Pentecost sermon (for 8am BCP)

May the Spirit give us ears to hear, and hearts open to God’s word for us today.

Today, at Pentecost, we celebrate the coming of the Holy Spirit. It would be easy to think that the Holy Spirit makes this brief and rather dramatic entrance in our reading from Acts, shows up a few more times in the early church, and that’s it. End of story.

But that isn’t the end of the story, and it isn’t the beginning either. There is nothing and nowhere in which the Holy Spirit is not present. The Holy Spirit is in every page of the Bible, and every corner of the world.

In the beginning, the Spirit broods over the deep waters of creation. In the words of the great Old Testament prophets (and many prophets since) the Spirit speaks with awe-inspiring, fire-y inspiration. In the overshadowing of the Blessed Virgin Mary, the conception of the Christ, the Spirit moves to make human the God who is beyond human understanding. And in the final revelation of God’s glory, there too the Spirit will sweep over the whole earth, as the waters cover the seas.

So if Pentecost isn’t our first glimpse of the Holy Spirit, what is so special about it? The Spirit is present to the disciples in a very particular, and spectacular, way at Pentecost. The coming of the Spirit is the fulfilment of Jesus’ promise to his disciples at the Ascension, just days earlier, his very last words to them on earth. It is a powerful reminder that the promises God makes, God keeps.

The Spirit comes to the disciples in power at Pentecost. This is not the still small voice, but rushing wind and tongues of flame. And the Spirit gives the disciples power – the power they need to spread the gospel. God draws near, and they find that they can do things they could never do before.

In the events of Pentecost, the Holy Spirit brings to birth the Church, just as in creation she brought to birth the world, and in the incarnation she brought to birth the Word. And this birthing is important. The Spirit is, above all, life-giving.

The Spirit is still moving in life-giving ways today, within us and among us. Think of the things that make you feel really, truly alive. The people and places and action. The art and music. The freedom and peace. These are the ways the Spirit is moving in your life, in our lives. And we never know what the Spirit will do next.

Like the disciples, we are filled with the Holy Spirit for a purpose, the same purpose: to witness to the good news of Jesus. That is what it means to be the Church. We are the living stones of which the Church is built, inspired – literally, given breath – to tell and to show the world how God is working in us.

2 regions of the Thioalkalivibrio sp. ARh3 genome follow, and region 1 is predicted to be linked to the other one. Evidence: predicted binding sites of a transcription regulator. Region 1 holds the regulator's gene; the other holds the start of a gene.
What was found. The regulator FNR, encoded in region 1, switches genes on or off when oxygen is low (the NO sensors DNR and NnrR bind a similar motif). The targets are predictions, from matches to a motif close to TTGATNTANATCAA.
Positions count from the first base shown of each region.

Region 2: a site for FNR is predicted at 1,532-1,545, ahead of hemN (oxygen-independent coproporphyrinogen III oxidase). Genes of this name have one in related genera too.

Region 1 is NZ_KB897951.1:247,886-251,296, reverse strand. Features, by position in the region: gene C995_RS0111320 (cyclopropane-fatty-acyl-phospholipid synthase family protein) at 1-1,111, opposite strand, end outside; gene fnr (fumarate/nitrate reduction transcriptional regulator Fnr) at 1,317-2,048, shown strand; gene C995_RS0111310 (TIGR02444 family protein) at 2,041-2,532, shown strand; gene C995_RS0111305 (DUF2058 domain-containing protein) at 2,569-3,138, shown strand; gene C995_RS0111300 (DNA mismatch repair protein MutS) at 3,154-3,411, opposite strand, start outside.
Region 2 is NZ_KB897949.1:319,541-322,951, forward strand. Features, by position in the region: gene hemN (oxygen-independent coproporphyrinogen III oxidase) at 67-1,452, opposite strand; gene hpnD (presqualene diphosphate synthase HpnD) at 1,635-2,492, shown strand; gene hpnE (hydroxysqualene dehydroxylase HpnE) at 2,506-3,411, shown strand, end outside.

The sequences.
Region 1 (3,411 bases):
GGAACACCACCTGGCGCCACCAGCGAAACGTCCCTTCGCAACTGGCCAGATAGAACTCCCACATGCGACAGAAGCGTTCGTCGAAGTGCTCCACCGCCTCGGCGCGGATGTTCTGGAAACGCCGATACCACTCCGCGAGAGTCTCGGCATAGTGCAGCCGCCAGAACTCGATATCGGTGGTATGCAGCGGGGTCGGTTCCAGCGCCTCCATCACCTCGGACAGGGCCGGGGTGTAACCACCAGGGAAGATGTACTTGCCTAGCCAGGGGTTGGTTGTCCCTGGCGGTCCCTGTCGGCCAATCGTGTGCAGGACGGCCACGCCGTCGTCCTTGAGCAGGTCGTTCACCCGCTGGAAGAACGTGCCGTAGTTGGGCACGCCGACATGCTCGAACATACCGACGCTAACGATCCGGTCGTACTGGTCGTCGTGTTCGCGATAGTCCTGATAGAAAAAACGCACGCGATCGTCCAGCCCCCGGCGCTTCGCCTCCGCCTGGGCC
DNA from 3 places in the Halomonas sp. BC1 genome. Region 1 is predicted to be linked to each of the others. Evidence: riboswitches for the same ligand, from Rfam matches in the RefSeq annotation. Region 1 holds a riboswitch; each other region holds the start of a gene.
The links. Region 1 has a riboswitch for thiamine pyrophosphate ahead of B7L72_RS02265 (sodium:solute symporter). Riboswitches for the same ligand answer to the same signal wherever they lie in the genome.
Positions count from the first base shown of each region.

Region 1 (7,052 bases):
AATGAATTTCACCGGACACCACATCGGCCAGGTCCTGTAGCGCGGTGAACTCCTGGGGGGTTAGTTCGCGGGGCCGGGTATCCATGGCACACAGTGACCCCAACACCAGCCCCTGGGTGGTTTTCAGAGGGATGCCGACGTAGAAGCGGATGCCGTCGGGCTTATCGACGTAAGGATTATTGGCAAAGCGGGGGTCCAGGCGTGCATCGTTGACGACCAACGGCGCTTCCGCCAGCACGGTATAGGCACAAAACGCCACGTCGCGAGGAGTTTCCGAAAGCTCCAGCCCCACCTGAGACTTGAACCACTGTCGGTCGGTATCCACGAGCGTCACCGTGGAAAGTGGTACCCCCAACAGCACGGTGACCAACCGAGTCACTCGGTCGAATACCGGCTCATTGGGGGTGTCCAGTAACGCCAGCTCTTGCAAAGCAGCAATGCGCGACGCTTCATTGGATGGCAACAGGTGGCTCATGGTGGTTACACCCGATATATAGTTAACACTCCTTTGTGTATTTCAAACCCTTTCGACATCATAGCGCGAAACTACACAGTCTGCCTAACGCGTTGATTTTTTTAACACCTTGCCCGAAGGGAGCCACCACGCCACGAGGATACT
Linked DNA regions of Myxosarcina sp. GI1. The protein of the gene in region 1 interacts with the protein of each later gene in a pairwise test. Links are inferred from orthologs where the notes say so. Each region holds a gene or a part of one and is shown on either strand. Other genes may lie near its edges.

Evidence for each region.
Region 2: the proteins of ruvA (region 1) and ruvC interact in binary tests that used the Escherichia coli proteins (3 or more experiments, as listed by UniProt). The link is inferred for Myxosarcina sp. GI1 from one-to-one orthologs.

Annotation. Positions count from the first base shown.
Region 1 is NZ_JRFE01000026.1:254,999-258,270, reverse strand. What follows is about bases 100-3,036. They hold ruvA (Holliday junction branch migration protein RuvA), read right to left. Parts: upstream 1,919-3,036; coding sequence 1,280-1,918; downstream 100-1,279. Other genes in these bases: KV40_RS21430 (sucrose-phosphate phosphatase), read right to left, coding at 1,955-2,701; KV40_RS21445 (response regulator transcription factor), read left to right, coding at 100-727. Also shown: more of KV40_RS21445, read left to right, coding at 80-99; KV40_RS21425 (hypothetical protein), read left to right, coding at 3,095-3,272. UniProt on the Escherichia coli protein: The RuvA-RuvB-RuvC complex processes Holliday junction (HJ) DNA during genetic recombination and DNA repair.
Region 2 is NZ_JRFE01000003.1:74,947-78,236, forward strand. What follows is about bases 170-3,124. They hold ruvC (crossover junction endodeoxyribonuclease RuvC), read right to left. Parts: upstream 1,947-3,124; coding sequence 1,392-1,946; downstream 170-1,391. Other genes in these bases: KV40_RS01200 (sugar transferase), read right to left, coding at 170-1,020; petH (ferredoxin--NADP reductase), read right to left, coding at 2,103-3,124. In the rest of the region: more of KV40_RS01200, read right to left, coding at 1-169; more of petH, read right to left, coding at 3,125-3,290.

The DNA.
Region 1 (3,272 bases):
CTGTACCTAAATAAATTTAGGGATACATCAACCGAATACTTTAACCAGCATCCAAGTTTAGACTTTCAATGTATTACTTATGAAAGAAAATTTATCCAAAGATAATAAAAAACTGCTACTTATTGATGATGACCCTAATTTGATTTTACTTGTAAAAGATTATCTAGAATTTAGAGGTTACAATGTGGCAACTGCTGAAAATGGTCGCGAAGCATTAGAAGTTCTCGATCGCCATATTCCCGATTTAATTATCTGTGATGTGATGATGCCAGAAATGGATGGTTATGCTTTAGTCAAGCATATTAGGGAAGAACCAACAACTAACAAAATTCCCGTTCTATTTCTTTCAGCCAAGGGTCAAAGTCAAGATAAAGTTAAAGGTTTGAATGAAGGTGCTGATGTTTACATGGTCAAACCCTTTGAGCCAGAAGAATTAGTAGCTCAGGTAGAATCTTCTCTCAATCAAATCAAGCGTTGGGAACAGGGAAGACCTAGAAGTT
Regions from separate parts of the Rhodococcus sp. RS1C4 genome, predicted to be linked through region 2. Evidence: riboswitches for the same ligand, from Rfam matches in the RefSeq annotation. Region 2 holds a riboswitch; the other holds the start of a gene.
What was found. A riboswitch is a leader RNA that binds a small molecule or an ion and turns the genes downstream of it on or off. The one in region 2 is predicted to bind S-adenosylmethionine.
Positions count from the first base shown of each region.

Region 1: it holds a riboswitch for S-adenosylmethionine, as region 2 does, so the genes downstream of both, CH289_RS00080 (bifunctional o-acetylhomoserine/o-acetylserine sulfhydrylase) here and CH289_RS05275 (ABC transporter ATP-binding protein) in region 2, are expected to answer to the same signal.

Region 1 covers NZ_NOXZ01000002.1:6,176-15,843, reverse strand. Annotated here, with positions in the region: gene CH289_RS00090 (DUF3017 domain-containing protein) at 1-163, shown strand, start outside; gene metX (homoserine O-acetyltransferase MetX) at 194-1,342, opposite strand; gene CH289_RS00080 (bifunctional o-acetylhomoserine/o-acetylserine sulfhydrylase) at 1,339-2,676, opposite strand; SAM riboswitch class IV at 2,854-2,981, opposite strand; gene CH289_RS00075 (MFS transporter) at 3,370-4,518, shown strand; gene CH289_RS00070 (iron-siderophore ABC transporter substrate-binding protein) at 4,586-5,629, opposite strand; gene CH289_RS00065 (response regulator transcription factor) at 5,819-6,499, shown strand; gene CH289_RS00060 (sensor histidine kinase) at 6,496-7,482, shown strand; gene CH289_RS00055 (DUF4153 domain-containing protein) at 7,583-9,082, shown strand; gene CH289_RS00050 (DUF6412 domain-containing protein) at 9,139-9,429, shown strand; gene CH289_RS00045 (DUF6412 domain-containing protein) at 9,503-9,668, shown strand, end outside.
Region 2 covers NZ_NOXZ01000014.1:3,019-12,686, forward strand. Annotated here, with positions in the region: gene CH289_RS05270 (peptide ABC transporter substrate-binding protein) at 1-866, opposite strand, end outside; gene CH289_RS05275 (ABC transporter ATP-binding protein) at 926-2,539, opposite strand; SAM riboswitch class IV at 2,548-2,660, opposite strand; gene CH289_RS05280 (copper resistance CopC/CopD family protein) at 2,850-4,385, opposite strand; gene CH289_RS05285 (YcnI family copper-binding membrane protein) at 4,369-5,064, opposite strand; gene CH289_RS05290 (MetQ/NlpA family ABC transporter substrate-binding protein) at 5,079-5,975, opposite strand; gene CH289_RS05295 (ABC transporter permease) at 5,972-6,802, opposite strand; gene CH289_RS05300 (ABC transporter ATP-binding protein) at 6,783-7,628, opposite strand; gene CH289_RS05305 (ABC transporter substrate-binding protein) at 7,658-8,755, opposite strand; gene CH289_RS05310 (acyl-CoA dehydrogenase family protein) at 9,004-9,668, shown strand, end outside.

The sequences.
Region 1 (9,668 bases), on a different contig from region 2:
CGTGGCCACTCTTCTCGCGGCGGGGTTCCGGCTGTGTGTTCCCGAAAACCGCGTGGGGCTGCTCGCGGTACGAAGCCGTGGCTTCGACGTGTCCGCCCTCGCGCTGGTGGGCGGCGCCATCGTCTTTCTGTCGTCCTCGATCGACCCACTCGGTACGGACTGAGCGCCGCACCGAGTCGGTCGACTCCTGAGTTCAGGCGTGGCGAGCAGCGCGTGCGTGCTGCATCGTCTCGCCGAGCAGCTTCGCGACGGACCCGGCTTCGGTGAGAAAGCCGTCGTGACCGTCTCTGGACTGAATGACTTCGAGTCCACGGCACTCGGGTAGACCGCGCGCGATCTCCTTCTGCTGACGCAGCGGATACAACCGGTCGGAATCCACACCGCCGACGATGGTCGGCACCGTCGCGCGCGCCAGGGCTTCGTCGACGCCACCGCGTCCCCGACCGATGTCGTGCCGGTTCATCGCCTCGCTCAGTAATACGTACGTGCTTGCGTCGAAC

As you came in, you might have noticed a heap of stones on the table. This is going to become a cairn, a sort of way-marker, to symbolise the living stones who make up this church. On your way out, I invite you to choose a stone to represent yourself, and add it to the cairn. We’ll be doing the same at the 9.45 service, and the cairn will remain there for the next week or so, for those who use the church mid-week to add their stones.

If we are to be living stones, witnesses to God’s love and to the resurrection of Christ, we need the Holy Spirit, just as the first disciples did. We need to be filled afresh with the power and wisdom and courage and life that only the Holy Spirit can give. We need to keep on turning again and again to God, who is Source of all Being, Eternal Word, and Holy Spirit, to whom be glory for ever and ever. Amen.

Church: may contain offensive language

Language matters. It has power. How we use language matters. It has power to wound, to comfort, to offend. What we think we’re saying isn’t always what other people hear. Language is tricky like that: complex, slippery, beautiful, dangerous…..

Sometimes the church is brilliant with language. We use it to elevate, to inspire, to transform. Sometimes the church is terrible with language. We use it to hurt, to divide, to oppress.

I discovered something yesterday about the language I use. I have a colleague – a wonderful godly woman, a Licensed Lay Minister for 25 years, a true saint – who finds the word “Mass” offensive. I only realised the extent of this yesterday. “Please don’t use that word,” she said, “it really hurts me.” I could hear the pain in her voice.

And so I will try not to. Not because I think there’s anything wrong with saying “Mass”. I think it’s a good word, it’s certainly part of my natural vocabulary, and I imagine remembering not to use it, at least around this particular colleague, will be difficult. If I’m honest, I don’t see why she finds it hurtful.

But that really isn’t the point. My colleague, my friend, my sister in Christ, has told me that something I do is hurting her, so I will try my very best to stop doing it. Not because I think I’m doing anything “wrong”, but because I love her and don’t want to hurt her.

And my point is? We need to listen to each other, to hear how our language is heard by other people. We need to be willing to give up words we think are good or right or beautiful if we discover that they hurt or exclude. We need to be ready to sacrifice the language we love for the people we love more.

This isn’t a pro-censorship argument. I’m as much in favour of freedom of speech as anyone. I have every right to refer to “Mass” as often as I like, in the full knowledge that it will offend my colleague. But I will choose not to.